Ernest Hemingway was probably one of the first great Americans to write about his love for deep-sea fishing and Americans have been fishing for sustenance since the time Indians first lived on the Florida Keys. They fought for the scarce territory of the Keys and battled for it as they moved south…only to fight to the finish on the final Key we now know as Key West. The battle was fierce and only a few escaped paddling furiously in their canoes to Cuba some 90 miles away. ALL the rest died on that fateful day…once the vultures and other elements took away their flesh, there they remained…mere heaps of bones piled on top of one another, tombstones marking an end to their vigilance.
Years later when the Spaniards first set foot on shore, they discovered an island littered with bones and named it Cayo Hueso (Isle of Bones) in honor of the fallen skeletons. The British ultimately had difficulty pronouncing the name and their best attempt sounded much like, “Key West,” and it stuck. But I digress…everyone fished, the Indians…the British and finally the Americans and all others who made their way to “paradise.” Needless to say, the fishing was great and it played an enormous part in sustaining…everyone!
Fast forward several hundred years and Key Westers are still fishing…and as I said, everyone has a fish tale or two, both big and small! The fishing, however, ain’t what it used to be and there are necessary rules and regulations on it (like most everything else) to ensure our grandchildren will have fish tales of their own!
Lately, there’s talk on the island…and all up and down the Keys of some extraordinary “new” fishing…the likes of which hasn’t been seen for decades. Well-respected captains and fishermen are reporting the best sustained “sailfish bite” in the history of the Keys! Of course, immediate reaction would be it’s yet another “fish tale” or at best an exaggeration…but by all accounts, fishermen from Key Largo to Key West, are reporting catching and releasing as many as 20 sails in just one day! First the ballyhoo were matted in numbers not seen since the 1970’s and then baby sardines came out of the Gulf in numbers that even startled the seagulls up above!
Speculation is that Hurricane Wilma's jaunt through the Gulf of Mexico in late October might have pushed massive populations of juvenile sardines into the Gulf Stream and around the Florida peninsula…and the Keys of course would be the primary beneficiaries. It's an extraordinary thing… hundreds of square miles of sardines out there from Key West to Ocean Reef. Most anglers have been releasing 7 to 10 sailfish every day…and nothing too small either. It seems that nowadays, 50 to 70-pound fish, even in close to the reef edge are becoming commonplace! Nirvana you say? Indeed if you’ve got the deep-sea fishing bug…people come from all around the globe to find such amazing treasure. There are those who still lust after sunken treasure and ships like the Atocha…but there are others who yearn for just one BIG catch in a lifetime. The sailfish has been romanticized for years in books, movies and through whopping tales told late at night while anchored far from shore with only the stars, moon and a few good witnesses…I mean, friends by your side.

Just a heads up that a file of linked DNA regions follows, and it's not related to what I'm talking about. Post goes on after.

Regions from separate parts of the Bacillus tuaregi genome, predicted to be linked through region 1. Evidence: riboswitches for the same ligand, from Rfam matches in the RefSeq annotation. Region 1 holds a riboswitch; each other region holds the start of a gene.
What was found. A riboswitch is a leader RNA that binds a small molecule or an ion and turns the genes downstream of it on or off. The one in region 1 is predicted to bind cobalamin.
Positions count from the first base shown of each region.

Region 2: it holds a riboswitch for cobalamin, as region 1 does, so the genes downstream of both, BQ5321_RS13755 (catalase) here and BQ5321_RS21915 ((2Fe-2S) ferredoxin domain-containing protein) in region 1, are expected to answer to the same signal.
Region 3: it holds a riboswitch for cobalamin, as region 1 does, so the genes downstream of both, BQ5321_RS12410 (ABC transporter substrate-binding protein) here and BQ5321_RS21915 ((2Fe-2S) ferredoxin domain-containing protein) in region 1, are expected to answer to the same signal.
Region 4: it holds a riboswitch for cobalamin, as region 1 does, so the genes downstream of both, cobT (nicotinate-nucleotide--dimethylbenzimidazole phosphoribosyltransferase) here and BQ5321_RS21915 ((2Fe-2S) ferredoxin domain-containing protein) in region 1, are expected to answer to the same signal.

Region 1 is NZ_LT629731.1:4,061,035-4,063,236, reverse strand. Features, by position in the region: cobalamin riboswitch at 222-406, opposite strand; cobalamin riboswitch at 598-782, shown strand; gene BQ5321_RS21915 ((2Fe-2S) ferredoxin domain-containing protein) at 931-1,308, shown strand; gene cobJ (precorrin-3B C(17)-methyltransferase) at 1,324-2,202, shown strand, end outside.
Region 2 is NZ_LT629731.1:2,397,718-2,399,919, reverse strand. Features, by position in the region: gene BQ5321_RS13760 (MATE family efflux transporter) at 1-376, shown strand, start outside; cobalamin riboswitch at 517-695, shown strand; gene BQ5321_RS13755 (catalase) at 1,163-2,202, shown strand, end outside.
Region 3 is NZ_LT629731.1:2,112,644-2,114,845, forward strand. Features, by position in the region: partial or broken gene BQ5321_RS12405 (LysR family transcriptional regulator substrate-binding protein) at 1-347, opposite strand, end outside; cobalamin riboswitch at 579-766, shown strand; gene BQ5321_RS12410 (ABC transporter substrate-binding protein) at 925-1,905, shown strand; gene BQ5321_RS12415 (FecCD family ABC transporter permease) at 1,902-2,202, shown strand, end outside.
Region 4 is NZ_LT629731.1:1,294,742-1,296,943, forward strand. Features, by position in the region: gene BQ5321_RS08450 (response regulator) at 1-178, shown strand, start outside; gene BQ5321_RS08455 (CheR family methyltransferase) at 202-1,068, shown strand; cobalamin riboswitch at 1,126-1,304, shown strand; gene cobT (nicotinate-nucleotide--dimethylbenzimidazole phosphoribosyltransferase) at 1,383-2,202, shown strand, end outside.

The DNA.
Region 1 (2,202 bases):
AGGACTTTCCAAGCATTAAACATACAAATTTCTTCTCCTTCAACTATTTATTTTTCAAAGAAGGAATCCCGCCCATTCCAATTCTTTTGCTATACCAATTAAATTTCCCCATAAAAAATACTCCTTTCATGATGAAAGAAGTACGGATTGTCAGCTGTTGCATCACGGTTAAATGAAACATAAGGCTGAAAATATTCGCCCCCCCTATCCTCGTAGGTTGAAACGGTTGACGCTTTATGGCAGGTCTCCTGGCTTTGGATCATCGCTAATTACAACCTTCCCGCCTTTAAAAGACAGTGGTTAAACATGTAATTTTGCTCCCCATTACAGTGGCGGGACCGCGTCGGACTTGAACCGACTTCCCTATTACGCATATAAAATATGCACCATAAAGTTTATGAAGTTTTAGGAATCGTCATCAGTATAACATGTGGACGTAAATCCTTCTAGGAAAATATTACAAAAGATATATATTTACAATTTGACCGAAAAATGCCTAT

News like this “sails” around the island in print…by mouth and precious videos of an hour long battle (or more) with so regal a culprit…and good news travels fast, so it’s no wonder that everyone has decided to take advantage of what can only be called…good fishing! Stop on any bridge along US1 and you’ll witness backcountry skiffs (boats less than 18 feet) along the outer reef edges because the water has been so calm. No matter what it takes, people just want to be “out there,” doing what they’ve dreamed of doing since the first time they held a rod ‘n reel…fishing for the “big one” in paradise!
In Florida Bay, Spanish mackerel have also been plentiful and many large fish are being caught on a regular if not astounding basis. These days, just about everyone has a bigger “fish tale” than the last and gratefully, there’s no end in sight! The deep Atlantic and the azure blue Gulf of Mexico appear to be the sole positive benefactors of terrible storms like Wilma and Katrina…and in the Lower Keys and Key West, the massive amounts of bait have created one of the best blackfin tuna and kingfish bites in years. Captains speak of acres of blackfin tuna out there coming in on a tremendous amount of bait and amateur fishermen reel off stories of kingfish in Biblical numbers…OK, perhaps that is a “bit” of an exaggeration but you get the point and the fish are ALL taking the bait.
It’s season in the Keys and the average temperature is a warm 75 degrees with no humidity in sight…only schools and schools of big fish. Captains agree that the bait is here to stay and fishing should remain strong…and exciting…and FUN! And if the thrill is in fact not the destination but the journey itself…you can’t beat floating idly in the Gulf of Mexico…warmed only by the sun and tales of the whopper that got away! In a day of high technology, camaraderie like this…is priceless. Everyone is heading west, both young and old…not for gold this time but that which is dark blue on top, brown-blue laterally, with a silver-blue underbelly…an elongated upper jaw in form of a spear and that which separates it from all others…a greatly enlarged first dorsal in the form of a sail…Istiophorus platypterus…the almighty sailfish!